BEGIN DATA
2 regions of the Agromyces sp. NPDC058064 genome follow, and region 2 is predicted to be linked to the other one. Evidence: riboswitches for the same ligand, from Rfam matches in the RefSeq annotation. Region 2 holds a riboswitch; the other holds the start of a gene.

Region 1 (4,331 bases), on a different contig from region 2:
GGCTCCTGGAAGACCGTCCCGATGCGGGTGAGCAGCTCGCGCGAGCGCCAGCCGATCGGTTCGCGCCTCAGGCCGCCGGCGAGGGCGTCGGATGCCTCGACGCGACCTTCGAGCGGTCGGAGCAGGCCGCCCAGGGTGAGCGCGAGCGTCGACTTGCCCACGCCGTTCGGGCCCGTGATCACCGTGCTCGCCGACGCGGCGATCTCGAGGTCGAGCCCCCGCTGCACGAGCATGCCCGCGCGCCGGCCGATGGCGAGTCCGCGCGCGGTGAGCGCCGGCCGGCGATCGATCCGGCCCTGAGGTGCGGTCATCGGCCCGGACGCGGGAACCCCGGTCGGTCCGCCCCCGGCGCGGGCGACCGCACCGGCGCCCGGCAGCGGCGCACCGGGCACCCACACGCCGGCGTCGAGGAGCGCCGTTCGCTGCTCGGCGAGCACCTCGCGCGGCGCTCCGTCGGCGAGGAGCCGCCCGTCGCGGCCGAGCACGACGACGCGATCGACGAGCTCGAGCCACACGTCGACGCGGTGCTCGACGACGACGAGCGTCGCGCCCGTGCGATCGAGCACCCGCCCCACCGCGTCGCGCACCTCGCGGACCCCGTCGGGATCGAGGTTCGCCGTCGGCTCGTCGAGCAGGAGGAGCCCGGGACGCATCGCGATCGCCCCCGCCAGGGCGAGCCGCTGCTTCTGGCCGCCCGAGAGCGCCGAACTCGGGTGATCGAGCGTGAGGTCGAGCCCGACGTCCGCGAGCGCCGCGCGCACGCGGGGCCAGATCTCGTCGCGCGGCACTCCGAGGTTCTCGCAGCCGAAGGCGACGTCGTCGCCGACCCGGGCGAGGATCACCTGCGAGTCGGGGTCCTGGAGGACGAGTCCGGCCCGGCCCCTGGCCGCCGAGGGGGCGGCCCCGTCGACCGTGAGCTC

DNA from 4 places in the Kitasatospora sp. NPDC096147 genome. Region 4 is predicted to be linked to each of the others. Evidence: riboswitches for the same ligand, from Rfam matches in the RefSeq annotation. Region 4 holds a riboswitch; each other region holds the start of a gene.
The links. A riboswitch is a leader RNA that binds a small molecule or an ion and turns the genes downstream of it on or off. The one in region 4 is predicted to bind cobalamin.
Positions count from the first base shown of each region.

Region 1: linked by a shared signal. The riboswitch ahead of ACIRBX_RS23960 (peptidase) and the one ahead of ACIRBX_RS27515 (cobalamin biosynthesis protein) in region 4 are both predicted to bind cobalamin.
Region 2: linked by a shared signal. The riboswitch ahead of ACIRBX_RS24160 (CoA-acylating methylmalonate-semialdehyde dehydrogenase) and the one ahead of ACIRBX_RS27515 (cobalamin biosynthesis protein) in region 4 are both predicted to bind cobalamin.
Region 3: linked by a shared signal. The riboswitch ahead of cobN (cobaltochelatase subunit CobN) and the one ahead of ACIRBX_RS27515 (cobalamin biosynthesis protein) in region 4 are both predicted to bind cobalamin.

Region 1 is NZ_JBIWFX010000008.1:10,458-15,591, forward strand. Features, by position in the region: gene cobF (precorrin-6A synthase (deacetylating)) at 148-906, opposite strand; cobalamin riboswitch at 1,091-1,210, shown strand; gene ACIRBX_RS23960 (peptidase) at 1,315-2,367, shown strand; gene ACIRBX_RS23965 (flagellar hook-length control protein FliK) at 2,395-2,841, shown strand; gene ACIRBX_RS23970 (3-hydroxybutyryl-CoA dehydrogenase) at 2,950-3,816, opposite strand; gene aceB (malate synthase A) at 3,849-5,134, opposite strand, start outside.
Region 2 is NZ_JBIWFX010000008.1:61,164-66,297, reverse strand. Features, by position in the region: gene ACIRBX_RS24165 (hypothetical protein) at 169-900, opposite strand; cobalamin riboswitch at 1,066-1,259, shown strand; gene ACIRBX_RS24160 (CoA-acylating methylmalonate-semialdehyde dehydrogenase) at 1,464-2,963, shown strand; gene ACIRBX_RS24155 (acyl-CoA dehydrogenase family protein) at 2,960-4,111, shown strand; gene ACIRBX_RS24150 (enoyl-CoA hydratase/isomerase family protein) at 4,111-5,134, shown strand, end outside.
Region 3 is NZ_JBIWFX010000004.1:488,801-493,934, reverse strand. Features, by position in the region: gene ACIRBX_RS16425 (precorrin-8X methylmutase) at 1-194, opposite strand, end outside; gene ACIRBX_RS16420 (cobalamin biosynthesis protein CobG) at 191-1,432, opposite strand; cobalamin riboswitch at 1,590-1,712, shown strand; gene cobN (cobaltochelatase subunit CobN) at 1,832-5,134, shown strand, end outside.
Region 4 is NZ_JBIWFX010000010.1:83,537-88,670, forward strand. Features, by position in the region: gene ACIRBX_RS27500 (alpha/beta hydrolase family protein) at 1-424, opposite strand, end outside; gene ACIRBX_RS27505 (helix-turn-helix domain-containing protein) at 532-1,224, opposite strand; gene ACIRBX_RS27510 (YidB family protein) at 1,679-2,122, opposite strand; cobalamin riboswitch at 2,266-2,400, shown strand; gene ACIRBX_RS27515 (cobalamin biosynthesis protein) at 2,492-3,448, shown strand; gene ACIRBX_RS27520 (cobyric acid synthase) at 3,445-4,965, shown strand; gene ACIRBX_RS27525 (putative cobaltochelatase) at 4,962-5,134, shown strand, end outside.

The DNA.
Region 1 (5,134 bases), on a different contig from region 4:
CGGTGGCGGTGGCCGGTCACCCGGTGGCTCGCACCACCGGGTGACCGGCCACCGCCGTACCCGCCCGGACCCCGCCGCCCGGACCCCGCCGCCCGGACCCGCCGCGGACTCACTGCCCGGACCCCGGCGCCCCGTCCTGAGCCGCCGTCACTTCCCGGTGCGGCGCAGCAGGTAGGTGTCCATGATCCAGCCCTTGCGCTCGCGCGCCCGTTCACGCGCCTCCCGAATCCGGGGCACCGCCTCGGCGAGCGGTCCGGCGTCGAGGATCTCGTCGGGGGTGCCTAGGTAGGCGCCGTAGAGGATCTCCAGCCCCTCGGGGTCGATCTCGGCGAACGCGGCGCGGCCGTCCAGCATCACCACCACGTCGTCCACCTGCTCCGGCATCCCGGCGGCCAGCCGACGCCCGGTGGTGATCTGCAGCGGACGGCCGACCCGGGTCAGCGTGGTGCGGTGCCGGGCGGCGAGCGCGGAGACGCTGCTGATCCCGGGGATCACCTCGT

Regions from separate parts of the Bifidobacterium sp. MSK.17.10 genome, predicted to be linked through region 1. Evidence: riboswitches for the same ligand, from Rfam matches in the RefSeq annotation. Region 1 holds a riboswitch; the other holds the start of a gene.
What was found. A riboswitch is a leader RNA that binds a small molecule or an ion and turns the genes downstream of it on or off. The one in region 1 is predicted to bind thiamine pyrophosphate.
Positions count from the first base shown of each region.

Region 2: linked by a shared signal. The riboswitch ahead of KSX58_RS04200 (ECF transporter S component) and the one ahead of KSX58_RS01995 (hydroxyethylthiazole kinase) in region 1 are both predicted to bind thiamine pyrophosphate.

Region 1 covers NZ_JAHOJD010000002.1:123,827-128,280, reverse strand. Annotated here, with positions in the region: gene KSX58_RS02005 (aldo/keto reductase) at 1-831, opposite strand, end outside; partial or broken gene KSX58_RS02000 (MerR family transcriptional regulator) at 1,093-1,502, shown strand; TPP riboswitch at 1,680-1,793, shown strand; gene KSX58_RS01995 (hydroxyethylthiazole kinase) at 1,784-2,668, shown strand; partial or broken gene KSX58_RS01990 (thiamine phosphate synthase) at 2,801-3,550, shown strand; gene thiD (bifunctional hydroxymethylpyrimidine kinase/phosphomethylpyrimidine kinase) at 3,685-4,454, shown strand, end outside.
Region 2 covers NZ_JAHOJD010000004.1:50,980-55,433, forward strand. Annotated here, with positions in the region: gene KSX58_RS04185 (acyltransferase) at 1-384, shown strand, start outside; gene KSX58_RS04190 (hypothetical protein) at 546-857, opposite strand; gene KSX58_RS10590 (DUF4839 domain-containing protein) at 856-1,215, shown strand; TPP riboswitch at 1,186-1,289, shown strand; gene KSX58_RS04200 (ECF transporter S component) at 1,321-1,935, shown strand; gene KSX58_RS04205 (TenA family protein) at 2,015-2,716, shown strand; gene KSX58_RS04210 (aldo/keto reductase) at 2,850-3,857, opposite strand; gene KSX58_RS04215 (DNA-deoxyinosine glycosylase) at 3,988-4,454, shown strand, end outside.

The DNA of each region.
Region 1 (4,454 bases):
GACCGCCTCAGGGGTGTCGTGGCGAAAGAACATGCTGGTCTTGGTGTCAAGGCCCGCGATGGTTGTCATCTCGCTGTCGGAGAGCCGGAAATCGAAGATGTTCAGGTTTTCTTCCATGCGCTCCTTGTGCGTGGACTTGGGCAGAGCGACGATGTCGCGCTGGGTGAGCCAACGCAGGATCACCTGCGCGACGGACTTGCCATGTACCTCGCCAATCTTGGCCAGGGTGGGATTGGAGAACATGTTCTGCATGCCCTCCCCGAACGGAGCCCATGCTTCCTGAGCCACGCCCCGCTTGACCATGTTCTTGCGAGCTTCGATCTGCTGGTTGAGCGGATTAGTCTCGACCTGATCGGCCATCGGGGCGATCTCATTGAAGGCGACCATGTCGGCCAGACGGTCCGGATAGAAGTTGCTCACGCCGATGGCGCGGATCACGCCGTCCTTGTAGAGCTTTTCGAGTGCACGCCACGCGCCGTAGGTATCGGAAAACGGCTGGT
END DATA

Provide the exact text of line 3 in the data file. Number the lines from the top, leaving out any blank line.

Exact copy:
GGCTCCTGGAAGACCGTCCCGATGCGGGTGAGCAGCTCGCGCGAGCGCCAGCCGATCGGTTCGCGCCTCAGGCCGCCGGCGAGGGCGTCGGATGCCTCGACGCGACCTTCGAGCGGTCGGAGCAGGCCGCCCAGGGTGAGCGCGAGCGTCGACTTGCCCACGCCGTTCGGGCCCGTGATCACCGTGCTCGCCGACGCGGCGATCTCGAGGTCGAGCCCCCGCTGCACGAGCATGCCCGCGCGCCGGCCGATGGCGAGTCCGCGCGCGGTGAGCGCCGGCCGGCGATCGATCCGGCCCTGAGGTGCGGTCATCGGCCCGGACGCGGGAACCCCGGTCGGTCCGCCCCCGGCGCGGGCGACCGCACCGGCGCCCGGCAGCGGCGCACCGGGCACCCACACGCCGGCGTCGAGGAGCGCCGTTCGCTGCTCGGCGAGCACCTCGCGCGGCGCTCCGTCGGCGAGGAGCCGCCCGTCGCGGCCGAGCACGACGACGCGATCGACGAGCTCGAGCCACACGTCGACGCGGTGCTCGACGACGACGAGCGTCGCGCCCGTGCGATCGAGCACCCGCCCCACCGCGTCGCGCACCTCGCGGACCCCGTCGGGATCGAGGTTCGCCGTCGGCTCGTCGAGCAGGAGGAGCCCGGGACGCATCGCGATCGCCCCCGCCAGGGCGAGCCGCTGCTTCTGGCCGCCCGAGAGCGCCGAACTCGGGTGATCGAGCGTGAGGTCGAGCCCGACGTCCGCGAGCGCCGCGCGCACGCGGGGCCAGATCTCGTCGCGCGGCACTCCGAGGTTCTCGCAGCCGAAGGCGACGTCGTCGCCGACCCGGGCGAGGATCACCTGCGAGTCGGGGTCCTGGAGGACGAGTCCGGCCCGGCCCCTGGCCGCCGAGGGGGCGGCCCCGTCGACCGTGAGCTC